The Synthetic Control Across Length-scales for Advancing Rechargeables center will help accelerate research on new types of chemistry and materials that can help improve batteries’ capacity, stability and safety.
The new work will continue a study that began in 2013 with a $7 million grant from the National Institute on Drug Abuse.
Latest Gates Foundation grants will advance research on educational inclusion and global immunization
The awards, which total nearly $2.3 million, will support work by professors at the UCLA Fielding School of Public Health and the UCLA Graduate School of Education and Information Studies.
An earlier $2 million grant from the foundation established the California Policy Lab in 2017.
The award from the Patient-Centered Outcomes Research Institute will be used to compare care delivered through a health system with care that occurs in a community-based setting.
The five-year award is intended to fund a research project that addresses the needs of both patients and caregivers.
The five-year project funded by the National Institute of Allergy and Infectious Diseases will involve three projects to investigate factors that accelerate and prevent the re-emergence of HIV.
Delta Dental of California awarded the grant, which will support student dentists to care for some of the most vulnerable patients in the state.
The five-year award will support work to identify the “missing pieces of the puzzle” behind the disorder.
Ten years after it was introduced, vaccination rates among U.S. adolescents remain low. Research led by Roshan Bastani will examine strategies for getting more adolescents to receive the vaccine.
The award from the John Templeton Foundation will help researchers address how much power individuals have over their own health.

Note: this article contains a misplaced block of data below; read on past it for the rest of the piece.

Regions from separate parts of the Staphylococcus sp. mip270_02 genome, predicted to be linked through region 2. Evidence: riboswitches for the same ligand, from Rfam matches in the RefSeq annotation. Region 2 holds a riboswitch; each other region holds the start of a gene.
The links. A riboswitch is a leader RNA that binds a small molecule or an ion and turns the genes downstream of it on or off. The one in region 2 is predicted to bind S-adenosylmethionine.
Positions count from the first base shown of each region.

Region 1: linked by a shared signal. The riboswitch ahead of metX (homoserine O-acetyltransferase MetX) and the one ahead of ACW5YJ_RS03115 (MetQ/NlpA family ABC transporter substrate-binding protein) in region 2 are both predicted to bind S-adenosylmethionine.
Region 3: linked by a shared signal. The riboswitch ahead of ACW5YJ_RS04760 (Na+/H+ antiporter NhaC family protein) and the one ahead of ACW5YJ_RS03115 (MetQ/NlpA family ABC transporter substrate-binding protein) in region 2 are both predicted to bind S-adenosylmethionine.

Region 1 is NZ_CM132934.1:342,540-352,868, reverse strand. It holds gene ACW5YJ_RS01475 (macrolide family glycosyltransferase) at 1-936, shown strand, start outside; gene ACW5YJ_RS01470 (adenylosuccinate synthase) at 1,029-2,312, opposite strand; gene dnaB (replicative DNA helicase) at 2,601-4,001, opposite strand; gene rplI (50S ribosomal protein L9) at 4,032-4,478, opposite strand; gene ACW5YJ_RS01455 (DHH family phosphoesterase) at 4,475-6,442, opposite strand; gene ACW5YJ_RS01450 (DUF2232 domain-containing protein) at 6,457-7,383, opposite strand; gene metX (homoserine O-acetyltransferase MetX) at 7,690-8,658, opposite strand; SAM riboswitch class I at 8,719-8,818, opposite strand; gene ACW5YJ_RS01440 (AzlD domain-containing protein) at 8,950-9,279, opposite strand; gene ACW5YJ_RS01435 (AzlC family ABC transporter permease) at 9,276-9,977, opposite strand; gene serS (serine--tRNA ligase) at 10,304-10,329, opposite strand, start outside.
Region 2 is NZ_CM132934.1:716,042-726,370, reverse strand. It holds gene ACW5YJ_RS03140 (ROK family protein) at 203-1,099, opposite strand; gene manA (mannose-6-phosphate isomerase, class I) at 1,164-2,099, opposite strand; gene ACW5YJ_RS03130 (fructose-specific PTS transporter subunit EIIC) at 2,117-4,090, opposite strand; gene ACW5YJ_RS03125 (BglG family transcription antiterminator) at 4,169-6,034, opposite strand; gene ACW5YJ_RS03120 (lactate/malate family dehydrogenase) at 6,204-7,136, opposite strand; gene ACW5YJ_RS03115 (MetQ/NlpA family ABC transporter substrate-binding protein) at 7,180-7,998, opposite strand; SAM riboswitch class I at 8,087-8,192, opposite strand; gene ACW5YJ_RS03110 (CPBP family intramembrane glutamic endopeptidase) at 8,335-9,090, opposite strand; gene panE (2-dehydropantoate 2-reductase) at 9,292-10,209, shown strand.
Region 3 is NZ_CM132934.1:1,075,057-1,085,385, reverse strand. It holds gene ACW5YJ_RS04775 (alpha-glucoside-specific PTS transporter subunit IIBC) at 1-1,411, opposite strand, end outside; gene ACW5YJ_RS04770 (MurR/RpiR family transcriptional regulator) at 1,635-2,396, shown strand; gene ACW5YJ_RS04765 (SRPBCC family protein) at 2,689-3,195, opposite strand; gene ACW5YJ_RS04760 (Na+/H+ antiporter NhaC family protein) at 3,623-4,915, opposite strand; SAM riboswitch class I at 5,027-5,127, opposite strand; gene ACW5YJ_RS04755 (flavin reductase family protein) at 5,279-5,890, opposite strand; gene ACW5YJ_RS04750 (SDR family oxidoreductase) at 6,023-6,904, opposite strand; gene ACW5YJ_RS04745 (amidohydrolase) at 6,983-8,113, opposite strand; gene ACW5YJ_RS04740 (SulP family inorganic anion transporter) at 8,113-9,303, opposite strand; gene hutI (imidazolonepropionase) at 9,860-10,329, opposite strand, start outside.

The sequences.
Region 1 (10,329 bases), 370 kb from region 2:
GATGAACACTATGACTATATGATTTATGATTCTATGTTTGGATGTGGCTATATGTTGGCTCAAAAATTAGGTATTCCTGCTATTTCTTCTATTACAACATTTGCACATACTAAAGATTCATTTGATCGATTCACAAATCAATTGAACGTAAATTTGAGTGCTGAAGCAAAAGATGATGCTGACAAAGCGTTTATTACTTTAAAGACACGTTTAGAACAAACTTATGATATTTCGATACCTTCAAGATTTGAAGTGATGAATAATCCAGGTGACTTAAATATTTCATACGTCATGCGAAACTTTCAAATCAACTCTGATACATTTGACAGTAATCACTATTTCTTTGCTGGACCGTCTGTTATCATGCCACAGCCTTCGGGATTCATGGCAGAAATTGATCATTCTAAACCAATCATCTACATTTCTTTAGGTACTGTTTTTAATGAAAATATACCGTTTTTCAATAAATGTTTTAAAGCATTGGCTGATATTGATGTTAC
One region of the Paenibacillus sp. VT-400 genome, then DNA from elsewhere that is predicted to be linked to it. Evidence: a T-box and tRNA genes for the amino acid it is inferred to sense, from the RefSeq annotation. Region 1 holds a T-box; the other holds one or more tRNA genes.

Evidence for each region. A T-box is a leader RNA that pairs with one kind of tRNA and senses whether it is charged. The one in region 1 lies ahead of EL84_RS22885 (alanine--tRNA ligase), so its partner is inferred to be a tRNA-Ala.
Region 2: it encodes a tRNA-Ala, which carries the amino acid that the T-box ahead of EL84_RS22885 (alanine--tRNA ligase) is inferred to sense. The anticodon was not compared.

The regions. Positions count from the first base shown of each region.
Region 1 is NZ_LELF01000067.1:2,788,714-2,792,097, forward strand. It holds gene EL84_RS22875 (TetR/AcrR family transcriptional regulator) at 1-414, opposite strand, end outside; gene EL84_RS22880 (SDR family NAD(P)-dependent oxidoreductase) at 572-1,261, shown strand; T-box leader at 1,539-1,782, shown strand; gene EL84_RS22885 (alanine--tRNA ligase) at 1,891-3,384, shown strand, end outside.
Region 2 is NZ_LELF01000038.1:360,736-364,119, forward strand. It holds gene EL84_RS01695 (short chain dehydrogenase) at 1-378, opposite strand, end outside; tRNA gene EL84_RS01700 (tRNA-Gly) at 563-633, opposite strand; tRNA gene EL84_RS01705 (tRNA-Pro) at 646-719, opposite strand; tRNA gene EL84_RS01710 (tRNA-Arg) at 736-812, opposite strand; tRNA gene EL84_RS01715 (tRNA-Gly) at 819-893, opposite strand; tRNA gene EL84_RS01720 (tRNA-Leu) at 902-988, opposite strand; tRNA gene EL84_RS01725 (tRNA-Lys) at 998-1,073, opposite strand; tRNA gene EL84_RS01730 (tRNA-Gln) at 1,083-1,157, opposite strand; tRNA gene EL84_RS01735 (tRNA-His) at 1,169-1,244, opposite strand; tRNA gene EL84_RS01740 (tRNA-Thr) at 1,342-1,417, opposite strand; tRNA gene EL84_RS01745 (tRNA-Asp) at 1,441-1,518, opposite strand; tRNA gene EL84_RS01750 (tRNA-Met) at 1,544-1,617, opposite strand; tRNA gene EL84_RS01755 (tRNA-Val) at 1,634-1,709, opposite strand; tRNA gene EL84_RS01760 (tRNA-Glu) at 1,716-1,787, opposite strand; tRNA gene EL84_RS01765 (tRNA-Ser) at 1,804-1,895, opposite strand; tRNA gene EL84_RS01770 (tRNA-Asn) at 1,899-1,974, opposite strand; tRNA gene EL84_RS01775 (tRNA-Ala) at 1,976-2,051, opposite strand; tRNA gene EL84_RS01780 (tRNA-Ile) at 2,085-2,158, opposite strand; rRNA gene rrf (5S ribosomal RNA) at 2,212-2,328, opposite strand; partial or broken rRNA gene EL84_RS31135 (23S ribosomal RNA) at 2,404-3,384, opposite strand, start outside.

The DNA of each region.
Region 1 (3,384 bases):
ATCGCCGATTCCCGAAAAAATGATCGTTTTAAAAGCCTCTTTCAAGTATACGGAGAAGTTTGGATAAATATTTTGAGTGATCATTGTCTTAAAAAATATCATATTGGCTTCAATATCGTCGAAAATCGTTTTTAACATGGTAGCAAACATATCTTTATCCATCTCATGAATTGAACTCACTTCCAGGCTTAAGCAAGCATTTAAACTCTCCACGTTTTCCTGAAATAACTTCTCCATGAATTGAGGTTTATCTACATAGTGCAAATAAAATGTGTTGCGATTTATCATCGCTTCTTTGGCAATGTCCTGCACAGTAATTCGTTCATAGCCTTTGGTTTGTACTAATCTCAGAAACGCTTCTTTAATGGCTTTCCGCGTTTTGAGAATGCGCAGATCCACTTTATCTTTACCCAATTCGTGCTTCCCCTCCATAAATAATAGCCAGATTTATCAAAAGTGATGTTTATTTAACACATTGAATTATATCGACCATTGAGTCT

The grants totaling more than $10 million highlight innovative biomedical research projects.
The grant “will allow UCLA to continue our decade-long preeminence in groundbreaking autism research,” said Dr. Daniel Geschwind, director of the UCLA Center for Autism Research and Treatment.
The grant will enable scholars to pursue new research, develop state-of-the-art digital resources and forge international collaborations.
The National Institute of Drug Abuse grant will go toward developing a resource and data center for use among researchers across the U.S. and Canada.
UCLA researchers intend to develop devices to help patients easily conduct their own health screenings and help doctors be aware of their patients’ long-term risks.
Scientists will use the funds in part to develop medications to prevent organ rejection after surgery.
Team led by UCLA, UCSF receives $8 million to study virus that often strikes after kidney transplants
The group’s research will aim to identify new strategies for combating cytomegalovirus, a frequent cause of organ rejection.
The National Endowment of the Humanities has awarded the museum a $250,000 grant for “Striking Iron: The Art of African Blacksmiths,” which is scheduled to open in June 2018.
Nursing postdoctoral fellow at UCLA will use the arts to help eliminate stigma associated with mental illness among African Americans.
UCLA has been awarded a grant to help encourage participation and cultivate the talent of students in the natural sciences, especially underrepresented ethnic minorities, first-generation college students and working adults with families.
UCLA computer science professors Sriram Sankararaman and Ameet Talwalkar have received a $718,000 grant from the National Science Foundation.
Researchers from seven institutions are studying the well-being of adolescents and young adults with the virus or at risk for infection.
UCLA researcher Andrew Goldstein has been awarded a research scholar grant from the American Cancer Society to fund his research on prostate cancer. Goldstein is an assistant professor-in-residence in the departments of Urology and Molecular, Cell and Developmental Biology, and a member of the UCLA Broad Stem Cell Research Center and Jonsson Comprehensive Cancer Center at UCLA.
The grant will assist in the completion of research for Robert Chao Romero's current book project, “The Brown Church: Towards a Latina/o History and Theology of Liberation.”